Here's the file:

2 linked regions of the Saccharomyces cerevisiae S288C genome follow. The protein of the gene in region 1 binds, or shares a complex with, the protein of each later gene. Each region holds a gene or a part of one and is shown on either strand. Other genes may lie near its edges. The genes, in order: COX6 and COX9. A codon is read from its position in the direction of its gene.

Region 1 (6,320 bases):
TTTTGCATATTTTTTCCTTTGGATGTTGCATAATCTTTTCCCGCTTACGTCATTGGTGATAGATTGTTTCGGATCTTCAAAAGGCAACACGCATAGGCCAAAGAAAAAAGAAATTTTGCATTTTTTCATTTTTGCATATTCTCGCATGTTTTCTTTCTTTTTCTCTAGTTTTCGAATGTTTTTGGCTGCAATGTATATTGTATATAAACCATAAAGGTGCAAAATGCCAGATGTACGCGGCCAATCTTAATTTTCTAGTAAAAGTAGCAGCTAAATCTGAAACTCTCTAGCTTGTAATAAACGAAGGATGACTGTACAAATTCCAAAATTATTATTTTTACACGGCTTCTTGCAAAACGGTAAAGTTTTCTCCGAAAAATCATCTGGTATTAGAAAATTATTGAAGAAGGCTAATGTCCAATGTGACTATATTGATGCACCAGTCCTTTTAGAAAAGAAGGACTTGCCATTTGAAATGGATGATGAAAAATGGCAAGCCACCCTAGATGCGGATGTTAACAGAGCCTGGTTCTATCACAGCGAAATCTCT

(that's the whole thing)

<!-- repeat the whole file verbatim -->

2 linked regions of the Saccharomyces cerevisiae S288C genome follow. The protein of the gene in region 1 binds, or shares a complex with, the protein of each later gene. Each region holds a gene or a part of one and is shown on either strand. Other genes may lie near its edges. The genes, in order: COX6 and COX9. A codon is read from its position in the direction of its gene.

Region 1 (6,320 bases):
TTTTGCATATTTTTTCCTTTGGATGTTGCATAATCTTTTCCCGCTTACGTCATTGGTGATAGATTGTTTCGGATCTTCAAAAGGCAACACGCATAGGCCAAAGAAAAAAGAAATTTTGCATTTTTTCATTTTTGCATATTCTCGCATGTTTTCTTTCTTTTTCTCTAGTTTTCGAATGTTTTTGGCTGCAATGTATATTGTATATAAACCATAAAGGTGCAAAATGCCAGATGTACGCGGCCAATCTTAATTTTCTAGTAAAAGTAGCAGCTAAATCTGAAACTCTCTAGCTTGTAATAAACGAAGGATGACTGTACAAATTCCAAAATTATTATTTTTACACGGCTTCTTGCAAAACGGTAAAGTTTTCTCCGAAAAATCATCTGGTATTAGAAAATTATTGAAGAAGGCTAATGTCCAATGTGACTATATTGATGCACCAGTCCTTTTAGAAAAGAAGGACTTGCCATTTGAAATGGATGATGAAAAATGGCAAGCCACCCTAGATGCGGATGTTAACAGAGCCTGGTTCTATCACAGCGAAATCTCT